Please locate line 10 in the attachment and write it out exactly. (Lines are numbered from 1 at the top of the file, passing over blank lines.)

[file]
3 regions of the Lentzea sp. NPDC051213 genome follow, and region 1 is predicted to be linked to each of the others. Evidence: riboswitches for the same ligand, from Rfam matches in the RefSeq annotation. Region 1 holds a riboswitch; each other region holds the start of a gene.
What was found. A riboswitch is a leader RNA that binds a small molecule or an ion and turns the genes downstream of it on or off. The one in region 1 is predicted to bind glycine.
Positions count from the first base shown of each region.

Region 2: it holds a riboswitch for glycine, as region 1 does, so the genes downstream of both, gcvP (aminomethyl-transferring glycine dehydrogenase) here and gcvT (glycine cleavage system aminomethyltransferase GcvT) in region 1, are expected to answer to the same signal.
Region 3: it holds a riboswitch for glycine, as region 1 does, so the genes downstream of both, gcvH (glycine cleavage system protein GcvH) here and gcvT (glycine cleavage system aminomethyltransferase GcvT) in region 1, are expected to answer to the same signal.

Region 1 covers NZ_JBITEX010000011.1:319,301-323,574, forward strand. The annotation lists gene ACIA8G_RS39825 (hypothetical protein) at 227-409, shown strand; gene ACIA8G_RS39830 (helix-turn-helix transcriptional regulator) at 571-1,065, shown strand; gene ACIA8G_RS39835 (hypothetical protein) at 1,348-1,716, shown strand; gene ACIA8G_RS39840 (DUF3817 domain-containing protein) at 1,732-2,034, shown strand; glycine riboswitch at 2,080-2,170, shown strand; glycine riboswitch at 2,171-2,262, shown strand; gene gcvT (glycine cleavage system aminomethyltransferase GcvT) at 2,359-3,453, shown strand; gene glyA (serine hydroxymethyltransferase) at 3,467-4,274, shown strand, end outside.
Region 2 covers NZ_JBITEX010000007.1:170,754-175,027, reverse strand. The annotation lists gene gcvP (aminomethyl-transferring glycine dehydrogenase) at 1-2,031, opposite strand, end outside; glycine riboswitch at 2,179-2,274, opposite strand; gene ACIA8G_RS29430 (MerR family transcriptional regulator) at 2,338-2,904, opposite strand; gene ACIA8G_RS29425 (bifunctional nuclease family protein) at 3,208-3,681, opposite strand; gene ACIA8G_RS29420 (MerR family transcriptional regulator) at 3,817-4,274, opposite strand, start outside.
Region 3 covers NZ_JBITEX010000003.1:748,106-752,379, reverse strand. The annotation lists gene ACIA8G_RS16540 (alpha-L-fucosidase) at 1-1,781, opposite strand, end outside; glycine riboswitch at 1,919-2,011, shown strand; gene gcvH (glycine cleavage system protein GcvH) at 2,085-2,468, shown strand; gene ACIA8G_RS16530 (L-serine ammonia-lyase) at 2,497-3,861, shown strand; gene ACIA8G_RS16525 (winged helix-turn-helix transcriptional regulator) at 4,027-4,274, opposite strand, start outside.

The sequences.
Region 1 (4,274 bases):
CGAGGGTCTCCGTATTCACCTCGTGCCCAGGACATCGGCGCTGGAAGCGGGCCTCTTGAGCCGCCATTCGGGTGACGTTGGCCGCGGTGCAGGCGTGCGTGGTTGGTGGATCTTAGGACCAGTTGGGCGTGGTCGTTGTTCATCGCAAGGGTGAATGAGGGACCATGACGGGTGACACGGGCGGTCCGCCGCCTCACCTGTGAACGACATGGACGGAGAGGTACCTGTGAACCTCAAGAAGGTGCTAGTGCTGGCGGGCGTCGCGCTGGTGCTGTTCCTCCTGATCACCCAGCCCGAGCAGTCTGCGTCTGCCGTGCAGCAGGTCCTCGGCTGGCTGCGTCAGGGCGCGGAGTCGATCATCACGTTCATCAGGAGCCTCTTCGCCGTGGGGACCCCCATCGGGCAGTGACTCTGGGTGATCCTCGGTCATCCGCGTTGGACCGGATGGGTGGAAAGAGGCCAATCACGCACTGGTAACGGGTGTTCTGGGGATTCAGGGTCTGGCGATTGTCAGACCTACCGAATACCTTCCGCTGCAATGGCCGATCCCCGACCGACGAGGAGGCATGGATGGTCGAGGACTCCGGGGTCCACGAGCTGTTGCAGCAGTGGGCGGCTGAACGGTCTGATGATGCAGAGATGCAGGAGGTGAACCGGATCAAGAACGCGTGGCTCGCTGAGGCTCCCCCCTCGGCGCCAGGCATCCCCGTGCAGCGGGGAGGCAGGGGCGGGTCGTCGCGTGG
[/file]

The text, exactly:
Region 1 (4,274 bases):